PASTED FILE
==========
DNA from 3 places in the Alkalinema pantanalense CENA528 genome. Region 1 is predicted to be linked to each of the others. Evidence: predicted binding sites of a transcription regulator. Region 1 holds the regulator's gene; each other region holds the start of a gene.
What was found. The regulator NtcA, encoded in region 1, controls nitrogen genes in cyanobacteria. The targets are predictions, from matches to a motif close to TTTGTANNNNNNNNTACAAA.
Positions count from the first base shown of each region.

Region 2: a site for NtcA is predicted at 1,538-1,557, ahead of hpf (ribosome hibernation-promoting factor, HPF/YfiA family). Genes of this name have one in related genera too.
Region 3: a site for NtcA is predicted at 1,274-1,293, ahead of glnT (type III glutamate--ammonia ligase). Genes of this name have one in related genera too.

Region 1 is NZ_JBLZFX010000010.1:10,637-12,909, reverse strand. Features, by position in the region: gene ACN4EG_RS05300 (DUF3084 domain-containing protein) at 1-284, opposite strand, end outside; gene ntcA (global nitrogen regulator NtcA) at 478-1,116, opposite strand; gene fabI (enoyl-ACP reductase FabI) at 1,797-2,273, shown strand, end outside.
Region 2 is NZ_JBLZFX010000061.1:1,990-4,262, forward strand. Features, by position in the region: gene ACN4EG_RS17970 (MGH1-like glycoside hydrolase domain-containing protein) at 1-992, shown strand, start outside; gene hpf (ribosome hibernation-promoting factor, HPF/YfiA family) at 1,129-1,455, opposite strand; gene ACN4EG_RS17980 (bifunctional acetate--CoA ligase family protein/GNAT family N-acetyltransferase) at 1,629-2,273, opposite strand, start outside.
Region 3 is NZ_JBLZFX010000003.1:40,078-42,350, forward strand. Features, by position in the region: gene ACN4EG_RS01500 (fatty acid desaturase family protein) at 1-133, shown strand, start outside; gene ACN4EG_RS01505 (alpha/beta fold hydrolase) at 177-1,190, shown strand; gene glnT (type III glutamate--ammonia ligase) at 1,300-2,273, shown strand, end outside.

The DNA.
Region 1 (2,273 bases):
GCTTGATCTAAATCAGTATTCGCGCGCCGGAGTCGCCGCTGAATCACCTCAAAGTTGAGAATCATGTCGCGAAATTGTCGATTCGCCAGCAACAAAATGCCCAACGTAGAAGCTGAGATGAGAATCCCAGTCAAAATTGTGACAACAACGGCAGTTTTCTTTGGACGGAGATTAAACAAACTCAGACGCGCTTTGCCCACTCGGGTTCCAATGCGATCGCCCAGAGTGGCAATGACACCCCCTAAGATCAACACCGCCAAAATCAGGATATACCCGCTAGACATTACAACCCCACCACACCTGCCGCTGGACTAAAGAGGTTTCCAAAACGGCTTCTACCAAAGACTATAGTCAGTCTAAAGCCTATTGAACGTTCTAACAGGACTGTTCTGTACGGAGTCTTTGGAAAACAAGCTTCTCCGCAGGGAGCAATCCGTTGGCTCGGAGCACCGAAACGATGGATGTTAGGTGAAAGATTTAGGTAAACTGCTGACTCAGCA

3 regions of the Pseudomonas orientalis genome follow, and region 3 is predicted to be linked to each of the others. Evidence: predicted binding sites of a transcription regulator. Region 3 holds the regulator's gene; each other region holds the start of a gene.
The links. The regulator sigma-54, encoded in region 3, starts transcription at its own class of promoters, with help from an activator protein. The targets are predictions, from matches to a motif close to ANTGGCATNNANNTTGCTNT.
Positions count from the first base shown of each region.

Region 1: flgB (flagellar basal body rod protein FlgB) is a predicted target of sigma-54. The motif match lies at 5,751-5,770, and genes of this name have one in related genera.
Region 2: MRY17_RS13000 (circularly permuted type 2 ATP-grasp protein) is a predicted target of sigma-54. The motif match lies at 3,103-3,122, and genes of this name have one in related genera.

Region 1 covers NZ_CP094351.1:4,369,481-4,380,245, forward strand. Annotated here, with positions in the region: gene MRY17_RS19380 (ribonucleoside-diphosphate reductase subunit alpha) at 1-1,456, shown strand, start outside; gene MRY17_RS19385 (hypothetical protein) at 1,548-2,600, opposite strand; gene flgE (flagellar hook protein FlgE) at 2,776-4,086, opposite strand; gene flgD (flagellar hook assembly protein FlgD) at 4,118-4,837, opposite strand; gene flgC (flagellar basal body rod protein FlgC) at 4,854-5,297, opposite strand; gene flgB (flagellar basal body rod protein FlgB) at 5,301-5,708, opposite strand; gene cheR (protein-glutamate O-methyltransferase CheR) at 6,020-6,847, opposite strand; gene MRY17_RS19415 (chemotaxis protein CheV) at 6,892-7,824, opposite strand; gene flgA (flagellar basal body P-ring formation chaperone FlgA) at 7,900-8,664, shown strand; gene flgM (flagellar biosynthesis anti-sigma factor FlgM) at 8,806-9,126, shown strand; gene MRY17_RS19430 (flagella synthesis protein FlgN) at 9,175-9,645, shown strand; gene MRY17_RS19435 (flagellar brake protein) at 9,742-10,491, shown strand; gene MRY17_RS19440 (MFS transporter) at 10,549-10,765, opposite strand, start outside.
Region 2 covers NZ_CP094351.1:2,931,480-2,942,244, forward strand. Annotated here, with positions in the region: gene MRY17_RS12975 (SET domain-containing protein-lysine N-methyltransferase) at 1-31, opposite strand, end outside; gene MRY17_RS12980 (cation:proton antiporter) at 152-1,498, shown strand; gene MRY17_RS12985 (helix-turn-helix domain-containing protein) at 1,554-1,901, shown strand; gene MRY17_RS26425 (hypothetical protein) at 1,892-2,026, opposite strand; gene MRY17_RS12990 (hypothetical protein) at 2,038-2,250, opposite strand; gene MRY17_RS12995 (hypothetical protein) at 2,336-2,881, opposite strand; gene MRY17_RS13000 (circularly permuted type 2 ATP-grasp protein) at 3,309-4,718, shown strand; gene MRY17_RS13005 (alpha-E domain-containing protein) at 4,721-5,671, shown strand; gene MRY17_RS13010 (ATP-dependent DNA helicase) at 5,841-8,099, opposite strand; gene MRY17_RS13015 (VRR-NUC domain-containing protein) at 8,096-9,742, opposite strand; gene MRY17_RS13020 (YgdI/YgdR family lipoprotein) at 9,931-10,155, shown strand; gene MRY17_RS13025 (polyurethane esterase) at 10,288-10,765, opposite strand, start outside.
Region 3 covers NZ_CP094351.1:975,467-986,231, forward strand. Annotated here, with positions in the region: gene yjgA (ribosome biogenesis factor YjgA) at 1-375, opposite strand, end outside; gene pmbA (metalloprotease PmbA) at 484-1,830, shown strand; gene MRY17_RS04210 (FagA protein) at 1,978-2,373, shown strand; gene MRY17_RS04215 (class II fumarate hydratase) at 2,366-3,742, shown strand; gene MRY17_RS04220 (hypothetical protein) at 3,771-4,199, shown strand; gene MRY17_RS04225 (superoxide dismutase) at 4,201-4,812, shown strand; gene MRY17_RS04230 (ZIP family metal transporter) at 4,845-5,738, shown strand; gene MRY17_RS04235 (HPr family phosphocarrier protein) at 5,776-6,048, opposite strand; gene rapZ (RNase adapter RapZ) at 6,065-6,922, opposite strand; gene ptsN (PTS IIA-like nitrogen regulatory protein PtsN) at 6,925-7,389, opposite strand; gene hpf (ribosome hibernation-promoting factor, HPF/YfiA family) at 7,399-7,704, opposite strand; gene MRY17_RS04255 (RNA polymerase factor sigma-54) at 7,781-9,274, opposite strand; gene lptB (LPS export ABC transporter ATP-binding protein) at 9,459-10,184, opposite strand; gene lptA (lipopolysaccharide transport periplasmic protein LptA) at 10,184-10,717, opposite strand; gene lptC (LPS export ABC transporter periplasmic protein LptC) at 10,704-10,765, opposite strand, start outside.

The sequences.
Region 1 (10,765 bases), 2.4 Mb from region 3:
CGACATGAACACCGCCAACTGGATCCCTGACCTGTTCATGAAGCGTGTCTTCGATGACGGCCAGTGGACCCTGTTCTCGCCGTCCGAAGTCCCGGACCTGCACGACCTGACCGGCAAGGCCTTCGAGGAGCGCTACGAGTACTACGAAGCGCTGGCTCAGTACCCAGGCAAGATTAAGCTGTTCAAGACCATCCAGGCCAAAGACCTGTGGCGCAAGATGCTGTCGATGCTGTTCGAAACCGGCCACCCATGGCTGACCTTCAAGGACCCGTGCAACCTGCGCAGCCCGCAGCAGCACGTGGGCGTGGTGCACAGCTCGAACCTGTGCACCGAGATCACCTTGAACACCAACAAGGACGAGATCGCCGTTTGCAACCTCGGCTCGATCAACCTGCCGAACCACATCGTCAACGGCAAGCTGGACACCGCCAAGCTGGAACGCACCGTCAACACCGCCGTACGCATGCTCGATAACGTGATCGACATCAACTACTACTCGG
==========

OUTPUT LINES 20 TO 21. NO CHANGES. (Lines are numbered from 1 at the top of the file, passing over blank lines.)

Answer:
The sequences.
Region 1 (10,765 bases), 2.4 Mb from region 3: